LANNING: I think it took me a little while to work out what was involved (Squiers: mmm). Like, like on the field I found it the easiest part really (Squiers: mmm), off the field was where I had no idea what I was doing, I, and I didn’t understand what was involved in the role to be honest (Squiers: mmm). And, you know, I feel like I worked out over time that the off-field stuff is actually, probably a much bigger role (Squiers: mmm), ah, than the on-field stuff is. Ah, building relationships, understanding players, coaches, trying to get everybody to work together (Squiers: mmm), all that stuff is really, really important and, and something that I probably found difficult in the first instance and something that I’m continuing to, to work on all the time because it’s so important to making a team successful. And, and getting you know, the, the outcome you want, so the on field stuff for me is just sort of gut instinct (Squiers: mmm) and, and going on what I feel at the time, whereas off the field is, you’ve gotta make sort of a conscious effort to, to try and get the best out of everyone and, and that’s the challenge.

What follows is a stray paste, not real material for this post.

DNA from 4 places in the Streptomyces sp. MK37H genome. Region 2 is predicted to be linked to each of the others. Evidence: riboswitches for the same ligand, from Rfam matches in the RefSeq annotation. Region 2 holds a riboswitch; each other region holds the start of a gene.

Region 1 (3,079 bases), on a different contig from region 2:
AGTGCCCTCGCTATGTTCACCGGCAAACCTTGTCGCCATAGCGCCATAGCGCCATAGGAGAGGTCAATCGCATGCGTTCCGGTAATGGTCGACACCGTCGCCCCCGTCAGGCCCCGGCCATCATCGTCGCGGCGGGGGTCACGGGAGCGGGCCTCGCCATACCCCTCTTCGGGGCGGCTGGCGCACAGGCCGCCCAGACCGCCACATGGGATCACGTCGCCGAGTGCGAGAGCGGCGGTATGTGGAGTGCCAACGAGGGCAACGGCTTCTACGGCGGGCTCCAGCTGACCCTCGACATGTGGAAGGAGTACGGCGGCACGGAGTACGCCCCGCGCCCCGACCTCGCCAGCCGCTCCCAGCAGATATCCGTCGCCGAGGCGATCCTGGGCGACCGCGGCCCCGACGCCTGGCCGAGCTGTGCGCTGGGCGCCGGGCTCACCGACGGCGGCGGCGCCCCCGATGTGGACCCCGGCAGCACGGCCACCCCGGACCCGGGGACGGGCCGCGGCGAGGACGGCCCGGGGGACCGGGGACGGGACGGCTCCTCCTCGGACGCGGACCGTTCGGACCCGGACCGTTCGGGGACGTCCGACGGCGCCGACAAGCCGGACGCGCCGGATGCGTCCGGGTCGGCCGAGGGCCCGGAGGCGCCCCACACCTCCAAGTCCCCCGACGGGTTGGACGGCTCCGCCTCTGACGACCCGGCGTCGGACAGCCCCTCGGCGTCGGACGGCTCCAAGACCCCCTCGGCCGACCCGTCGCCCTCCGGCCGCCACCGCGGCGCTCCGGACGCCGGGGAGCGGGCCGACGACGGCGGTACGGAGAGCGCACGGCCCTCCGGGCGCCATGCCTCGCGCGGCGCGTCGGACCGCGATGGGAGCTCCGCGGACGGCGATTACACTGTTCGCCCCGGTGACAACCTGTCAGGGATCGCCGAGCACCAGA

SQUIERS: Are there any stories or mistakes, um, you want to give us a bit of an insight into, into, um, you know, your leadership style back then that you would change, um, with knowing what you know now with hindsight and experience, I guess?
LANNING: Yeah, I think it’s just about listening to other people’s opinions a little bit more, (Squiers: mmm) and, and understanding that not everybody sees the world as you see it (Squiers: mmm). Ah, and you’ve gotta respect that I guess and I think early on, um, you know, I sort of had a bit of tunnel vision going and I was like, ‘well this is how I see it so why, why don’t they do this or why are they thinking this sort of thing?’